Still nothing is totally safe, I got burned about a month ago. However, from previous learning experiences, I used the proper precautions, and recouped all of my investment. The seller was banned from Audiogon, but I still seem the scammers popping up with new monikers all the time.

Buyer beware, read and understand the rules of engagement. There are sharks in the waters, posing as buyers and sellers. That's all I'm saying.
Jmcgrogan2, i hope you realize that i was praising your statement and was referring to the seller.

Something i just realized is how vindictive the seller was to post feedback on a non-transaction, assuming the facts are correct.
you're out $19 and some trivial feedback but you dodged a bullet by not having to do business with a seller like that.
I have been very active on this site and you can see that from my feedback. I must say i don't understand the negative feedback given to the poster. The seller sent an mail saying he does not accept the offer. Sure, not on the Agon strict and painfully slow system, but still gave his intention in plain writing.

Goodness, simply show this email to Agon and remove the negative feedback. Common sense must play a role here.

Yes, we all must use the formal system to avoid this sort of thing, but here we have an obvious refusal of an offer, in writing, and common sense must prevail.
From what I see here from the OP, is that he received a refusal to his offer and didn't counter offer. The negotiations ended there. Any return to the "table of negotiation" would have been either a "if you still want to offer X, I accept?" And a required response of acceptance or refusal would have re-opened the negotiation. But the sellers original NO was the end for both parties unless the buyer responded. In any world "NO" is a complete sentence.
Audiogon needs to research and correct this, but in the meantime, we all can learn from this one. When your offer is refused, respond with a closing comment that your offer is off the table or the option of a "let me know if you change your mind".
Just my opinion of course.
Under the most basic elements of contract law, a rejection of an offer ends the matter right there.

If the terms of the Audiogon service clearly and unambiguously provide for a contrary result and there is proof that the buyer assented to the terms by a specific opt-in to the terms (and not just by using the site after the rule went into effect), then maybe the would-be seller has a leg to stand on.
02-01-15: Lse
Under the most basic elements of contract law, a rejection of an offer ends the matter right there.

While this is true, the seller did NOT decline the offer through official Audiogon channels. The buyer made an official offer through the Audiogon system. The seller PM'd the buyer rejecting his offer, off the record. He did not officially decline the offer through the Audiogon system though. That is how he was able to accept the offer. It's like he tried to strong arm a better deal, when the buyer balked, he accepted his original offer.

I assume in the legal world there is a big difference between working with official documents on the record, and working off the record, is there not?

Not sure about that john. A contract is a contract is a contract. Oral, written or otherwise. Now proving it is another matter. Audiogon Should get right on top of this, because this is clearly a "bug" in their system that undermines the formal more profitable for them system that they have tried to establish. One of the motivations to stay within that system is that it is supposed to provide at least some protectton to buyers and sellers from someone who is negotiating in bad faith. The ability to refuse an offer rather than decline it, while leaving the buyer on the hook will drive buyers away. Without buyers there will be no sales. Without sales no sales charge and eventually no sellers.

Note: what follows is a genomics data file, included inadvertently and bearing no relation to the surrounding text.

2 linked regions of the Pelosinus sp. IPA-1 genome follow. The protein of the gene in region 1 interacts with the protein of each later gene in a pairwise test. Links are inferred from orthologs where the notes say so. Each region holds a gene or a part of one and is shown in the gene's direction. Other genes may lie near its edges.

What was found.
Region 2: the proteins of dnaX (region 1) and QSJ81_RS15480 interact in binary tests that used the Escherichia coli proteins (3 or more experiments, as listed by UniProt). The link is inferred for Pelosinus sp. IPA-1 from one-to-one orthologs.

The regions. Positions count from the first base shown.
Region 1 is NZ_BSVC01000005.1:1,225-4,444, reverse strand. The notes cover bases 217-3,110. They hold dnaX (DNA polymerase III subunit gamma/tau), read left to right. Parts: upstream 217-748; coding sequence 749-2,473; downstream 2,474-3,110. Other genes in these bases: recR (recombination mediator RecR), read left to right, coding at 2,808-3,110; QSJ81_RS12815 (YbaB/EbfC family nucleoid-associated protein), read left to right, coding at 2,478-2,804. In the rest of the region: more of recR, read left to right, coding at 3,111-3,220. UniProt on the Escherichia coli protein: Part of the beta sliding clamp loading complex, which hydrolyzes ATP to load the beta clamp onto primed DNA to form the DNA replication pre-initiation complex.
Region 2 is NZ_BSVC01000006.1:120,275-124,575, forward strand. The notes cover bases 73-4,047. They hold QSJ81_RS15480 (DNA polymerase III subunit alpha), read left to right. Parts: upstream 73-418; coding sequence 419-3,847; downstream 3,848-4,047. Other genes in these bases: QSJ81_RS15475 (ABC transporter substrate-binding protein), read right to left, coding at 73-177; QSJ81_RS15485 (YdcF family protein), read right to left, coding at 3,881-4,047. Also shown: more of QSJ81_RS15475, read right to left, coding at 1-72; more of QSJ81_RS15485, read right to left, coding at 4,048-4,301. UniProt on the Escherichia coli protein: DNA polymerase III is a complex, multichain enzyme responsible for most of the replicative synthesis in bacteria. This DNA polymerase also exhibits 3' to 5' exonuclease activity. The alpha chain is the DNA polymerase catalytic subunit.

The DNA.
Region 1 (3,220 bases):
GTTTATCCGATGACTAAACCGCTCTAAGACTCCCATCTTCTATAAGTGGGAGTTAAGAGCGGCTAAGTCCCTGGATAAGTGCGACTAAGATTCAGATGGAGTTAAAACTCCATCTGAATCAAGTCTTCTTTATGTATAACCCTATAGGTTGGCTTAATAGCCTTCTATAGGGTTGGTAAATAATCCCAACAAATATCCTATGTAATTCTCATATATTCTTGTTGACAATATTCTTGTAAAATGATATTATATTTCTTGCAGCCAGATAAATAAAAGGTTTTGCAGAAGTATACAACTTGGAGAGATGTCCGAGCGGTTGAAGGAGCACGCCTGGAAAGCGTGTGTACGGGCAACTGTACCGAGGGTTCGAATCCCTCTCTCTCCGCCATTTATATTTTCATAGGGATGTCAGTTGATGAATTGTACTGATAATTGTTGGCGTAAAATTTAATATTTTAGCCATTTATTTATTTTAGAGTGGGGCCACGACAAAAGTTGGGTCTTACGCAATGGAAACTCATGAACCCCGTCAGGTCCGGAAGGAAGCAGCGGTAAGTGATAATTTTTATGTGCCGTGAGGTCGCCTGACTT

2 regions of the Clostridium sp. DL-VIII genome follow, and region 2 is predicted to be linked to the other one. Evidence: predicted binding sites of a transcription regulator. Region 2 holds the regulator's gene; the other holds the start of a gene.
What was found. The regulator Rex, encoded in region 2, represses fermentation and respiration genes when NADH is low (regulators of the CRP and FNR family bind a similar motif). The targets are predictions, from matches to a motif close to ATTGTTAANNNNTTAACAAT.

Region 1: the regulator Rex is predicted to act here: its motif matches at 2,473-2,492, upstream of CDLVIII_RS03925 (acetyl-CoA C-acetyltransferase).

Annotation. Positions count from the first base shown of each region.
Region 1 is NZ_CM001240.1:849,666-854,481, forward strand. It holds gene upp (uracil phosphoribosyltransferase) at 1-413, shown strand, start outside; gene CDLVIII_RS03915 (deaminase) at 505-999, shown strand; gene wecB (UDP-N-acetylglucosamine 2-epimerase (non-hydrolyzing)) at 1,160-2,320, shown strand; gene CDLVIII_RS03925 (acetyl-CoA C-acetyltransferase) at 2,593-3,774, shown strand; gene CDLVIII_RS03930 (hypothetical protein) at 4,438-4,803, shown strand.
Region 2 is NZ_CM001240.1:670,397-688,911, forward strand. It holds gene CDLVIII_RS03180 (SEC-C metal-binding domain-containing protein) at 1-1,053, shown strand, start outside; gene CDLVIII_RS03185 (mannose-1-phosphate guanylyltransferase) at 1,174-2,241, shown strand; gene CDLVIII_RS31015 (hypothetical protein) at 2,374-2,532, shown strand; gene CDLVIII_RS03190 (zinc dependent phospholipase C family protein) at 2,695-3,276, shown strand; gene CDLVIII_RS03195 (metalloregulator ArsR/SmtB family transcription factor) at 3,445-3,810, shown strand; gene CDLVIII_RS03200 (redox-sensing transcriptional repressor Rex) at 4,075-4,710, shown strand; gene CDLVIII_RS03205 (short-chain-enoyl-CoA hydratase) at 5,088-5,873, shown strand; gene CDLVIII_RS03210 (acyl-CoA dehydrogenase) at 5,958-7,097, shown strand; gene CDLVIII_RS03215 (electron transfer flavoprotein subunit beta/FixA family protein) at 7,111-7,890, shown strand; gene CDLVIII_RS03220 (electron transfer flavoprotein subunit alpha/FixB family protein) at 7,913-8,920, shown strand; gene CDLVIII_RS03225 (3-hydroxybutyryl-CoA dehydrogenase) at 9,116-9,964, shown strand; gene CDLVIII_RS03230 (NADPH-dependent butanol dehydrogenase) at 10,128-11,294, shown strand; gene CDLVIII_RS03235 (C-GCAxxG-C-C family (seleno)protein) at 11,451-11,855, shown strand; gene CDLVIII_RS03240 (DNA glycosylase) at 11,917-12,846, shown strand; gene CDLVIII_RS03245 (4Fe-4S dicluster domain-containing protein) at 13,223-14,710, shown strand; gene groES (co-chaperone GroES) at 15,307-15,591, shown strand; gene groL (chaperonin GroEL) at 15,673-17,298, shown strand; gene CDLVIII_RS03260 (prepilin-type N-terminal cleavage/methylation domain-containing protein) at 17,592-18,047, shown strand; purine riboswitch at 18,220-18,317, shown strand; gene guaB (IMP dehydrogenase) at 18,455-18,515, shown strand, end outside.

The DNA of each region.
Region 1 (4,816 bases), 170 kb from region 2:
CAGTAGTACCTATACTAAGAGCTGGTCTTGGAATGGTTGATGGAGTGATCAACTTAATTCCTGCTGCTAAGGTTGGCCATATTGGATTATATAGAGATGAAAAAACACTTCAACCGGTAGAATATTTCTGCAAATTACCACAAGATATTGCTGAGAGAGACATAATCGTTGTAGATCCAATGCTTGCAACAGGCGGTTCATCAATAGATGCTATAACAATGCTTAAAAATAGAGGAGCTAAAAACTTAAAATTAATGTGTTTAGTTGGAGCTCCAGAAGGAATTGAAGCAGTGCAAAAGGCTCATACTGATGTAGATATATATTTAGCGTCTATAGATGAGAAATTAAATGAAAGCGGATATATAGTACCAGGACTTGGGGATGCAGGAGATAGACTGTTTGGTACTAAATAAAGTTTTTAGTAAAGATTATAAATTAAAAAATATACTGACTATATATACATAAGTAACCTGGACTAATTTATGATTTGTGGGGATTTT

A rejection made in writing is a rejection. If it's in writing it's not "off the record". The written rejection of an offer ends the offeror's legal obligations, even if the seller did not hit the reject button. The offeror (buyer) is entitled to reasonably rely on the written communication by the seller rejecting the offer.
Based on the rules/policies that govern trading at this site, when a prospective buyer makes an offer to purchase an item, the seller can select one of three actions pertaining to that offer,
1. Accept,
2. Decline, or
3. Counter.
Selecting one of these three actions triggers a specific outcome. However, the actions must be selected by using the tabs shown on the listing page, as there are no provisions for actions to be triggered by sending a message to the prospective buyer. In the event the seller does not select an action, then the offer expires after 48 hours. In this case, if the seller did not specifically select the action to "decline" the offer then, based on the buy/sell rules of this site, the offer would have remained active for 48 hours, during which time the seller could have still accepted the offer. The message discussed by the OP is not an accepted mechanism to decline the offer, based on the posted site buy/sell rules.

I agree with most here that, assuming the OP’s story is factual, then the seller displayed incredibly poor form. However, it may be good to remember we have not seen the message from the seller, or heard both sides. At a minimum, this situation is a good reminder of the importance of knowing the rules, which can be found by selecting "sell" at the bottom of the homepage. Unfortunately, you will need to follow a couple of additional links to see all of the information.
Again, there are 2 sides to this story. Provided the information we have to work with is factual, it seems an error was made by the buyer in not following the correct AG protocol, the seller proved to be not the sort we would wish to deal with (being kind here), and AG probably should assist the buyer and themselves by removing the feedback. I always communicate with buyers and sellers via AG such that a record is maintained there.
I have sent multiple emails to Agon and never received any reply back. I will send one more today. I don't care about $19 fees but neutral feedback erased by 100% positive feedback :(
Agreed Veerapaneni. I don't care how the buyer declined your offer; by phone and you have the recording, by text message, by email, by snail mail, by a fly over banner on a plane that you have a picture of, the BUYER DECLINED. In your case you have an email probably within the Agon system even!

Don't let this go and don't accept any neutral or negative feedback. I feel for you and hope you can remove the neutral feedback. It is just plain wrong and as plain as day.

Disecting Agon rules and contemplating the procedural navel of this matter has nothing to do with the common sense fact that the buyer declined the offer.